(7) Any person, firm, or corporation sought to be permanently enjoined shall be entitled to a full adversary trial of the issues within one day after the joinder of issue, and a decision shall be rendered by the court within two days of the conclusion of the trial. If the defendant in any suit for a permanent injunction filed under the terms of this article shall fail to answer or otherwise join issue within the time required to file his, her, or its answer, the court, on motion of the party applying for the injunction, shall enter a general denial for the defendant and set a date for hearing on the question raised in the suit for injunction within ten days following the entry of the general denial entered by the court. The court shall render its decision within two days after the conclusion of the hearing.

(8) In the event that a final order or judgment of injunction is entered against the person, firm, or corporation sought to be enjoined, such final order or judgment shall contain a provision directing the person, firm, or corporation to surrender to the sheriff of the county in which the action was brought any of the material described in subsection (2) of this section, and such sheriff shall be directed to seize and destroy the same six months after the entry of the said final order unless criminal proceedings or an indictment is brought before that time, in which event, said material may be used as evidence in such criminal proceeding.

(9) In any action brought as herein provided, the district attorney shall not be required to file any undertaking, bond, or security before the issuance of any injunction order provided for above, shall not be liable for costs, and shall not be liable for damages sustained by reason of the injunction order in cases where judgment is rendered in favor of the person, firm, or corporation sought to be enjoined.

(10) Every person, firm, or corporation who wholesale promotes, promotes, displays, or acquires possession with intent to wholesale promote, promote, or display any of the material described in subsection (2) of this section, after the service upon him of a summons and complaint in an action brought pursuant to this article, is chargeable with knowledge of the contents.

History
Source: L. 81: Entire part R&RE, p. 1000, § 1, effective July 1. L. 86: (1) to (5) amended, p. 783, § 3, effective April 21. L. 87: (8) and (10) amended, p. 1579, § 24, effective July 10.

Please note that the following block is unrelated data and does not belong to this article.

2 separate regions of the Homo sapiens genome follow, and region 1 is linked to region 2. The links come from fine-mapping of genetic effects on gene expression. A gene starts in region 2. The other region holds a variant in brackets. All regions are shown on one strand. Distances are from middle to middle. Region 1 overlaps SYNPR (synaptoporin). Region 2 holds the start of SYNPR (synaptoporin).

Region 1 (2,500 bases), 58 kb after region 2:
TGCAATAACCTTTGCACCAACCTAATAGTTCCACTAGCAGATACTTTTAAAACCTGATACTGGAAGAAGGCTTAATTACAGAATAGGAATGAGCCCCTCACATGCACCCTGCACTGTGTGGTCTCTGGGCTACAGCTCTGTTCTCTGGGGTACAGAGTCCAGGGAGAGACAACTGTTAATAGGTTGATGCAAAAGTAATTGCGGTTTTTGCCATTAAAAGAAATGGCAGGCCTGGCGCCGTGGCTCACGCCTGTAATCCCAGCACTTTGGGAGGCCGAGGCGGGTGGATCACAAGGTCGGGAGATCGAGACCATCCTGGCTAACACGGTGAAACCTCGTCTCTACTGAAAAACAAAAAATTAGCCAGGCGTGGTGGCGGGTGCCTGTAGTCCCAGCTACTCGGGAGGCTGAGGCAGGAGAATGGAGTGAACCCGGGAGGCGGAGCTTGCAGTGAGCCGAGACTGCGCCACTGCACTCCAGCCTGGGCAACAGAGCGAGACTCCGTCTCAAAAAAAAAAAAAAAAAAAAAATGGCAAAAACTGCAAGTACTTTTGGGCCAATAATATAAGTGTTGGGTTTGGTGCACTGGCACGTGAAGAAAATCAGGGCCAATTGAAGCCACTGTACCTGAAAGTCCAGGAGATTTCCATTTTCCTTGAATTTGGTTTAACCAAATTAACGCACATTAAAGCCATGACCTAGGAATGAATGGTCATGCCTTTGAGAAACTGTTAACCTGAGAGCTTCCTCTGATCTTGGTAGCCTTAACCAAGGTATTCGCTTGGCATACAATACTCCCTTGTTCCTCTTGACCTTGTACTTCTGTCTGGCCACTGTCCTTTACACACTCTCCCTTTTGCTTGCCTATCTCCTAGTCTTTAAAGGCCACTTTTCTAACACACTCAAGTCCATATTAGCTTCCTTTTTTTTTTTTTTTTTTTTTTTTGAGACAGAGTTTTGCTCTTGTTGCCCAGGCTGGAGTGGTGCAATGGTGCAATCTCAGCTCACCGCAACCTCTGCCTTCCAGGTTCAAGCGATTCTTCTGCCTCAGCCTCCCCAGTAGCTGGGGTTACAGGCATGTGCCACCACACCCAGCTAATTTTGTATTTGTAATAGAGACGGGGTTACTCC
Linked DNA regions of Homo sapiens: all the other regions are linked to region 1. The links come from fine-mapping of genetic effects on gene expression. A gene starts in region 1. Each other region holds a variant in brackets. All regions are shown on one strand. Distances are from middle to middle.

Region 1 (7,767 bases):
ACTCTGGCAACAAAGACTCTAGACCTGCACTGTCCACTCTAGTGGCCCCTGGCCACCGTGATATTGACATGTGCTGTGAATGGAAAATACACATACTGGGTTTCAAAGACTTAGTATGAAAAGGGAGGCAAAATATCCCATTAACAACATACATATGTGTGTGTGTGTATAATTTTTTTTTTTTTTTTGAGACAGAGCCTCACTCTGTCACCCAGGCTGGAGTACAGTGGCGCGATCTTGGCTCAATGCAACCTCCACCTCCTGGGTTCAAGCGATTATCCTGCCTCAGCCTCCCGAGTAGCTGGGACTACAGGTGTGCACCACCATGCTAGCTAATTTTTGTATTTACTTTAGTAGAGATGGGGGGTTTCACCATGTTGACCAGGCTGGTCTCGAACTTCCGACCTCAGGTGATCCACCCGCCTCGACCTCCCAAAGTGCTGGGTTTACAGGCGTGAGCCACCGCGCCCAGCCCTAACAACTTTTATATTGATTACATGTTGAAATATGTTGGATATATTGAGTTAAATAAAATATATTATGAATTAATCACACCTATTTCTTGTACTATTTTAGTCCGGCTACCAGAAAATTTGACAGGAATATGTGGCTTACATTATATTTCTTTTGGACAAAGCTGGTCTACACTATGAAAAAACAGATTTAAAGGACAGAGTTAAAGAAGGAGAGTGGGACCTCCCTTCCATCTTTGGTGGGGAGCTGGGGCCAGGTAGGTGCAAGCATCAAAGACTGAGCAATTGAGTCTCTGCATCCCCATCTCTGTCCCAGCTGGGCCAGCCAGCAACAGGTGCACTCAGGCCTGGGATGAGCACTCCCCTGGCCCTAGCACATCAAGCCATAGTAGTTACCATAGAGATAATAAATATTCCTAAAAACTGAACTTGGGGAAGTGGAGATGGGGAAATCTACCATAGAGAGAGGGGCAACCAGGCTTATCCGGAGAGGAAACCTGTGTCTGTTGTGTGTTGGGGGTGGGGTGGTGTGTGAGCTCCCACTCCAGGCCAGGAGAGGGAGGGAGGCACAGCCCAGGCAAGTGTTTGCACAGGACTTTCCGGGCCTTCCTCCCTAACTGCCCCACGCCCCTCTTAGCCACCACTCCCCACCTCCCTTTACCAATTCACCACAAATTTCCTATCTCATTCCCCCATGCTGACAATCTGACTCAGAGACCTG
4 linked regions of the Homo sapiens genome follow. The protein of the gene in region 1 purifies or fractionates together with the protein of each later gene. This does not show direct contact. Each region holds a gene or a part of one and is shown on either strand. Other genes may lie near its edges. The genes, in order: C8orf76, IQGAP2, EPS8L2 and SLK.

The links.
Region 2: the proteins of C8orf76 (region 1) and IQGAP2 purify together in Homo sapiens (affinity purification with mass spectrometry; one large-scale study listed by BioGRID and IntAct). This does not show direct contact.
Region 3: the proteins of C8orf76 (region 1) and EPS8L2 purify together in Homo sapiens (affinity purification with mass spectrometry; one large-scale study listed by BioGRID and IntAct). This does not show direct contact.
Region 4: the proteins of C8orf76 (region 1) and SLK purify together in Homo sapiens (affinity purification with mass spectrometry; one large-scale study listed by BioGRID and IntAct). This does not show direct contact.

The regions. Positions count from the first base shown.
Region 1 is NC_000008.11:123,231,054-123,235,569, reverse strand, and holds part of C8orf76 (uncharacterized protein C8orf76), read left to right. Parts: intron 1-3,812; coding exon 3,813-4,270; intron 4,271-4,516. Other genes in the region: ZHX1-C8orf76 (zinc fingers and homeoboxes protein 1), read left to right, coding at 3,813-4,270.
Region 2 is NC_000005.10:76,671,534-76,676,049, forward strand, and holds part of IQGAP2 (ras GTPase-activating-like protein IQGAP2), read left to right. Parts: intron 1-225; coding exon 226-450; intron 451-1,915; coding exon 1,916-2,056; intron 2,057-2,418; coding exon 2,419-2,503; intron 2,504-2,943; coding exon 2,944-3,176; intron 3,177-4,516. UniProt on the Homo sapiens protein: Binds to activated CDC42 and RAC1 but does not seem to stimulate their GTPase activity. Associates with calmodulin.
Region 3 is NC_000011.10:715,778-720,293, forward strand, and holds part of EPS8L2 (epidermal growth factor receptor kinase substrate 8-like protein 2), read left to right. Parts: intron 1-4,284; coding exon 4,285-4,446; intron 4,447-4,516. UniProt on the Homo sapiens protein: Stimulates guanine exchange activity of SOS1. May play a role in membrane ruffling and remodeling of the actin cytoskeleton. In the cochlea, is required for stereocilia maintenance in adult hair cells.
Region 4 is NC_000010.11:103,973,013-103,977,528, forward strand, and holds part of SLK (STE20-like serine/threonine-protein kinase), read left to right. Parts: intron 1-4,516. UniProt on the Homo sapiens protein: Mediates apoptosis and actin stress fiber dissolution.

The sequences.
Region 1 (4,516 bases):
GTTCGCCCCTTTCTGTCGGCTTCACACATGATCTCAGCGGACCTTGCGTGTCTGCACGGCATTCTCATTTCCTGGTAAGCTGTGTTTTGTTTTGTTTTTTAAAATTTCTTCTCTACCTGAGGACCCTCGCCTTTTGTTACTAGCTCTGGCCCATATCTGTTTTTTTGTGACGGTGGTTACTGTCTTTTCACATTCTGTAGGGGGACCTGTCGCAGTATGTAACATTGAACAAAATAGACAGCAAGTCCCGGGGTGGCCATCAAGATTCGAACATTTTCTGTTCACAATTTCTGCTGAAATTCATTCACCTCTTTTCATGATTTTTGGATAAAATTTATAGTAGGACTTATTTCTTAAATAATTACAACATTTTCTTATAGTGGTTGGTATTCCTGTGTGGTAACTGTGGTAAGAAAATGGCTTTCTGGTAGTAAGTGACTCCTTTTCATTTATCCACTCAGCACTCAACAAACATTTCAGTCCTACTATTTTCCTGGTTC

Annotations
Editor's note: This section was contained in a part that was repealed and reenacted in 1981 and 1977. Provisions of this section, as it existed in 1981, are similar to those contained in 18-7-102 as said section existed in 1980, the year prior to the most recent repeal and reenactment of this part. Provisions of this section, as it existed in 1977, are similar to those contained in 18-7-103 as said section existed in 1976, the year prior to the first repeal and reenactment of this part.

Annotations
Am. Jur.2d. See 50 Am. Jur.2d, Lewdness, Indecency, and Obscenity, § 12, 15.

Law reviews. For article, "One Year Review of Criminal Law and Procedure", see 39 Dicta 81 (1962). For article, "Obscenity Law in Colorado: The Struggle to Pass a Constitutional Statute", see 60 Den. L.J. 49 (1982).

This section held constitutional. The procedures established by this statute are sufficient to satisfy due process. People v. Seven Thirty-five East Colfax, Inc., 697 P.2d 348 (Colo. 1985).

Requirement of adversary hearing. Where injunctive relief is sought which amounts to prior restraint, or where a search warrant is sought, there is required an adversary hearing, which may be on short notice, to determine whether the materials sought to be seized are in fact obscene. People ex rel. McKevitt v. Harvey, 176 Colo. 447, 491 P.2d 563 (1971) (decided under former § 40-9-19, C.R.S. 1963).

Obscenity provisions could not support injunction or criminal charge. The 1977 version of the Colorado obscenity statute could not be relied upon to support either a civil injunction or a criminal charge. People v. New Horizons, Inc., 200 Colo. 377, 616 P.2d 106 (1980) (decided under former § 18-7-102).